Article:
Prudential Property Co. is proposing a three-level shopping mall for its Marina Place project at the western tip of Culver City, dropping earlier plans for an office building and apartment complex and cutting density for the development by more than 40%.
The mall, designed in a Mediterranean style, will feature two department stores at each end with 125 to 150 shops in between and a six-screen theater complex on the roof, said Marianne Lowenthal, investment manager for Prudential.
The 823,000 square feet of gross leasable space envisioned in the new plans is considerably less than the 1.4-million-square-foot project that the company proposed two years ago.
In addition to a mall, that proposal included a 12-story office tower and a 500-unit apartment complex for the 18-acre site bounded by Washington Boulevard, Glencoe and Walnut avenues and Zanja Street.
The Culver City Council rejected the earlier proposal in July, ordering Prudential to reduce the project's density by 40% to 45%.
The new proposal was greeted with enthusiasm by Mayor Richard Brundo.
"They're on track, as far as I'm concerned, to follow the direction of the City Council to reduce the density and intensity of their project," he said.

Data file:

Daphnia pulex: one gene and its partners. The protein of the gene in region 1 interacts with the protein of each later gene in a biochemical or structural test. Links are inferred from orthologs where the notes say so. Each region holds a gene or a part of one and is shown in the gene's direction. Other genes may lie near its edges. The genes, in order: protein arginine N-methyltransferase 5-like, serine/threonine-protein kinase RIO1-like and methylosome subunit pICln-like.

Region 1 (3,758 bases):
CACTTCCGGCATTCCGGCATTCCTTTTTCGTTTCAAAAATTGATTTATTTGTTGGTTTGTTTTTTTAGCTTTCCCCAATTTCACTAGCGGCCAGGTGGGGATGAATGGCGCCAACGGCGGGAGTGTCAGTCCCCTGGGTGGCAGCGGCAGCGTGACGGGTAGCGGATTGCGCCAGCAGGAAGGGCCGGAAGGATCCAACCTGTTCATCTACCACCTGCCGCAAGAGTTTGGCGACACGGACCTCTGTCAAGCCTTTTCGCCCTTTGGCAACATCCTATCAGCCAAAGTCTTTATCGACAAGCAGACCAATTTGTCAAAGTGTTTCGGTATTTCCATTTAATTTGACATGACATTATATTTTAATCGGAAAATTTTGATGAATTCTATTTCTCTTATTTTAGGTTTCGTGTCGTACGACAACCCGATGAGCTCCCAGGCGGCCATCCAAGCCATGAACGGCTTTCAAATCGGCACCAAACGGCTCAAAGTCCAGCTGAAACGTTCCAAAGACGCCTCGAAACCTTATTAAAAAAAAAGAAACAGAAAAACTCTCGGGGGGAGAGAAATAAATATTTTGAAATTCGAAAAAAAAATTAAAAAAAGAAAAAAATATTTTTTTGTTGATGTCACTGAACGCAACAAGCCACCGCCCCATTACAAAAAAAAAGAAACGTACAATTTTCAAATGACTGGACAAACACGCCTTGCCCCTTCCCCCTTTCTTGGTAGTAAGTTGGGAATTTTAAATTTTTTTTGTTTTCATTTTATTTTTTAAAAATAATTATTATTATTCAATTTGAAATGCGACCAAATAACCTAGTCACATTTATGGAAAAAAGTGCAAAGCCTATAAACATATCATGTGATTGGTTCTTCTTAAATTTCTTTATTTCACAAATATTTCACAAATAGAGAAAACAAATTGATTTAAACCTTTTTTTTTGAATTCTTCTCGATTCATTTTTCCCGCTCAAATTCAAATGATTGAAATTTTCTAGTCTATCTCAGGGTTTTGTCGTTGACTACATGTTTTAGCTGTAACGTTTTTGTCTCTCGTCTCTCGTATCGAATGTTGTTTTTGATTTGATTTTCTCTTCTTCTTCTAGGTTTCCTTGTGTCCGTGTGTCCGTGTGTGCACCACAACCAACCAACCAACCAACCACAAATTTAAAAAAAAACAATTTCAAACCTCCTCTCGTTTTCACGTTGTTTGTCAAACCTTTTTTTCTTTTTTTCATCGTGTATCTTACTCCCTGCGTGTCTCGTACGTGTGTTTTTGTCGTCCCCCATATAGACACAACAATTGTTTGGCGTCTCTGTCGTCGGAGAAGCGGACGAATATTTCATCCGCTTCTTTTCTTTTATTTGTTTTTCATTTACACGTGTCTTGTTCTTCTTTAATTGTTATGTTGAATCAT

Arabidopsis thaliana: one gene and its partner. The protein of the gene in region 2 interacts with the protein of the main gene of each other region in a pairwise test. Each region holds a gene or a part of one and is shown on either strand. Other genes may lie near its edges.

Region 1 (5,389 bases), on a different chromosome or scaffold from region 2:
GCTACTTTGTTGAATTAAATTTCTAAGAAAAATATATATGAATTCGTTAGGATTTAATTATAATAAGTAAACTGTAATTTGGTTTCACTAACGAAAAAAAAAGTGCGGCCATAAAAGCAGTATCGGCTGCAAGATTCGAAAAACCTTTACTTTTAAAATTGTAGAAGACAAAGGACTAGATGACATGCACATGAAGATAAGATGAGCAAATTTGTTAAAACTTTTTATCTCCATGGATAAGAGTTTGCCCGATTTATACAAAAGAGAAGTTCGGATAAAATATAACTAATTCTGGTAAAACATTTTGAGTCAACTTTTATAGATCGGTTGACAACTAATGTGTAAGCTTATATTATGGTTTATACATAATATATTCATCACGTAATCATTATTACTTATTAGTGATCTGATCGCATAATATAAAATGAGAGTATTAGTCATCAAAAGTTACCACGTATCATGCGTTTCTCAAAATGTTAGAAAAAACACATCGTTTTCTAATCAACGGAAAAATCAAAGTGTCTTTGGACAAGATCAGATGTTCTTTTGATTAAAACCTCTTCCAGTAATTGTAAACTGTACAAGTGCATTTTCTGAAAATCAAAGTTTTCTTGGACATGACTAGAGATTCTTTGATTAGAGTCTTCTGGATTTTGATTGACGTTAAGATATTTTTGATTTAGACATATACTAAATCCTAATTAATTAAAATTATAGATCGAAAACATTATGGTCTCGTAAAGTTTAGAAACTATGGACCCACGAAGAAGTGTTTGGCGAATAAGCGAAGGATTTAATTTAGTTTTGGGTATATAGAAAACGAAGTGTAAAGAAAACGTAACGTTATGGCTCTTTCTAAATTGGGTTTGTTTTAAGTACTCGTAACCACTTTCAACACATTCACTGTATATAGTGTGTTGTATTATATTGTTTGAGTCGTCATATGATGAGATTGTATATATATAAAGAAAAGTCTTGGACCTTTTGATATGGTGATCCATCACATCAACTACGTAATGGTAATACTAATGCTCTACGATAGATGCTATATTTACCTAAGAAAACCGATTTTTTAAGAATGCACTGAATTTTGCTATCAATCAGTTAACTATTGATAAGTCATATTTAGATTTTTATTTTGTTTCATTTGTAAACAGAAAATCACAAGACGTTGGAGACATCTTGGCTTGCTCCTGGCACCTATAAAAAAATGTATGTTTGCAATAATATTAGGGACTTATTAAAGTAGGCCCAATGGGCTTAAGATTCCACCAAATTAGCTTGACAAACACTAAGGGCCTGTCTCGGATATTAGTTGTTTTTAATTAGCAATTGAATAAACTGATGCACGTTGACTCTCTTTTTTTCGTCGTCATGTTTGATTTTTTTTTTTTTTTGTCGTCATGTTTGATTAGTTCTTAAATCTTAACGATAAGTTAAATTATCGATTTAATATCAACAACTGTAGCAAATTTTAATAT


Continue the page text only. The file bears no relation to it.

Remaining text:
Councilman Paul Netzel agreed. "I think it's a major step in the right direction," he said.
Netzel, however, said he is still concerned about the project's impact on traffic and wants a thorough traffic analysis conducted.
Lowenthal said the new design attempts to minimize traffic in the residential neighborhoods behind the mall by placing two of the three parking entrances on Washington Boulevard and the third on Walnut Avenue.
City Guidance Necessary
As for easing other traffic, she said: "It's going to be up to the city to tell us what they're going to require of us."
The proposed mall, slightly larger than Westside Pavilion, will be 54 feet high, except for the theater complex, which will be 74 feet high.
Plans also call for two towers as part of the design, each 84 feet high, and a parking garage with 4,200 spaces, Lowenthal said.
She said the company has many prospective tenants for the anchor stores, and she does not think the area is saturated with malls.
"I think there's a market in the Westside to support another mall, especially in this area," she said. "It's been targeted by all the major department stores."
Prudential spokesman Carl Haglund said that the project will earn about $1.5 million for the city after expenses are paid and will also enhance the area's image.
Associate City Planner Carol DeLay said the staff is now studying the proposal to determine what level of environmental analysis must be conducted and hopes to schedule a public hearing on the project before the Planning Commission in April.